Dijkstra, Sjoukje (1942—)
Dijkstra, Sjoukje (1942—)
Dutch figure skater. Born on January 28, 1942, in The Netherlands.
Won the silver medal in the Winter Olympics at Squaw Valley (1960); became World champion (1962, 1963, 1964); won the first gold medal ever for the Dutch, in the winter Olympic games in Innsbruck (1964).
The Dutch practically invented the sport of figure skating. Early Europeans used the shank bones of horses and deer as blades until the advent of the Iron Age when it was discovered that metal blades gave a superior edge. Skating blossomed, particularly in Holland where a network of canals and cold winters made it an important form of transportation as well as a means of enjoyment a la Mary Mapes Dodge 's fictional character Hans Brinker. In Holland, women as well as men raced on the ice. The first speedskating contest for women was held in Leeuwarden in 1805. But the Dutch had never won a won a gold medal in the Olympic games until the arrival of Sjoukje Dijkstra.
She began skating when she was six and according to her father "sped away immediately." Though she broke a leg on her new skates, she was back on ice as soon as the break healed. At age ten, she studied in London with Arnold Gerschwiler, a Swiss trainer. At 13, she gave up formal schooling to devote more time to her sport. Gerschwiler was a demanding taskmaster who constantly pushed Dijkstra harder. Particularly good at the compulsory figures so hated by many skaters, she was also strong in freeskating. In 1963, Dick Button would call her "probably the most powerful woman skater who has ever existed."
Dijkstra's father, a doctor in Amsterdam who was also a speed skater, encouraged her to train the long hours required to become a champion. At age 14, Dijkstra competed in her first Olympics when she placed 12th in the 1956 Games in Cortina, Italy. She won the silver at the Squaw Valley Winter Games behind Carol Heiss-Jenkins in 1960. Two years later, she began her reign on the ice, winning three consecutive world championships from 1962 to 1964. Dijkstra was an athletic skater, known for her flying camels, double toe-loops, double axles, and flying sit spins. To her, figure skating was an athletic sport above all else and in the early 1960s her muscular frame dominated the international ice. In 1963, at the world figure-skating championship held in Cortina, the Dutch star was 59 points ahead of her closest competitor before going into the freeskating performance; she took the world title for the second year in a row.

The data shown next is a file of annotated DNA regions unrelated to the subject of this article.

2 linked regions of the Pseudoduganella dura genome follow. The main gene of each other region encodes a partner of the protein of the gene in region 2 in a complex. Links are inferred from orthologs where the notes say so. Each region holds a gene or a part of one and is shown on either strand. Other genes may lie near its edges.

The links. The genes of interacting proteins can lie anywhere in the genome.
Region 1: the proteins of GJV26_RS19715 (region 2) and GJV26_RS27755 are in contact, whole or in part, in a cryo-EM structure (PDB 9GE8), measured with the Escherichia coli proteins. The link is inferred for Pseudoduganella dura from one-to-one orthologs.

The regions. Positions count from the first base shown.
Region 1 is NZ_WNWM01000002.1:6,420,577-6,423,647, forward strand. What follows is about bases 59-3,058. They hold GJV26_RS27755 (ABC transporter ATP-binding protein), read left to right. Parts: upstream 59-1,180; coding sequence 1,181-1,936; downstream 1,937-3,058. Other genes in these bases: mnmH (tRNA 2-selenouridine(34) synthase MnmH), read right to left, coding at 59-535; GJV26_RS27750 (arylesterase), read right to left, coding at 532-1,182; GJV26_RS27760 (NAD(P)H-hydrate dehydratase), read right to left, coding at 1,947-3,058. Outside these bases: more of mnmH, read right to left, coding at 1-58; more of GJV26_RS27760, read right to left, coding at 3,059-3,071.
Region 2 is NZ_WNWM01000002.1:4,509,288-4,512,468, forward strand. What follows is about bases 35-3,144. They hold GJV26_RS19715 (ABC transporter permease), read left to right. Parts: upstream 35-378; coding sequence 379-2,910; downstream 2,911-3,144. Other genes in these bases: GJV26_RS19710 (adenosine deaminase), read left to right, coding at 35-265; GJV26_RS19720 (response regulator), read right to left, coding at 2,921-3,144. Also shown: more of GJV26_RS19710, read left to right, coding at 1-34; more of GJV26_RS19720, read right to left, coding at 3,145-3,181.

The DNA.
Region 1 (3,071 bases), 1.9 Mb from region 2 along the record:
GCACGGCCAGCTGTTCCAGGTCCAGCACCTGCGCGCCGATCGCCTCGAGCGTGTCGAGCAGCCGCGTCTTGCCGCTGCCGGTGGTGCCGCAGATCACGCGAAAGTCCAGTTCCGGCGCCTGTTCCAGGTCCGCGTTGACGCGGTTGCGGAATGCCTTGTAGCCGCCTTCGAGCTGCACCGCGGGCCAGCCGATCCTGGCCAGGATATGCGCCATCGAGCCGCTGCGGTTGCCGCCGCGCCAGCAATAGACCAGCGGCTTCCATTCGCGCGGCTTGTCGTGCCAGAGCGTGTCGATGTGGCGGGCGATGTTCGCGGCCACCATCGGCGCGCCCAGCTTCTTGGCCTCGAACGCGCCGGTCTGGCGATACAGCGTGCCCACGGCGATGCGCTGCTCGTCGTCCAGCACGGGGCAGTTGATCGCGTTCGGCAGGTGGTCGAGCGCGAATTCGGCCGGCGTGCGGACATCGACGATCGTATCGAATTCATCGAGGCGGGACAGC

Dijkstra had not lost a skating competition since 1961 when she entered the 1964 Innsbruck Olympics. During the competition, her compulsory figures were almost perfect, and as always her freeskating program was close to flawless. All nine judges awarded her the gold, and Queen Juliana was in the stands while the Dutch national anthem played.
"How to Succeed by Trying," in Time. Vol. 81, no. 11. March 15, 1963, p. 78.
Markel, Robert, Nancy Brooks and Susan Markel. For the Record. Women in Sports. NY: World Almanac Publications, 1985.
Karin Loewen Haag , freelance writer, Athens, Georgia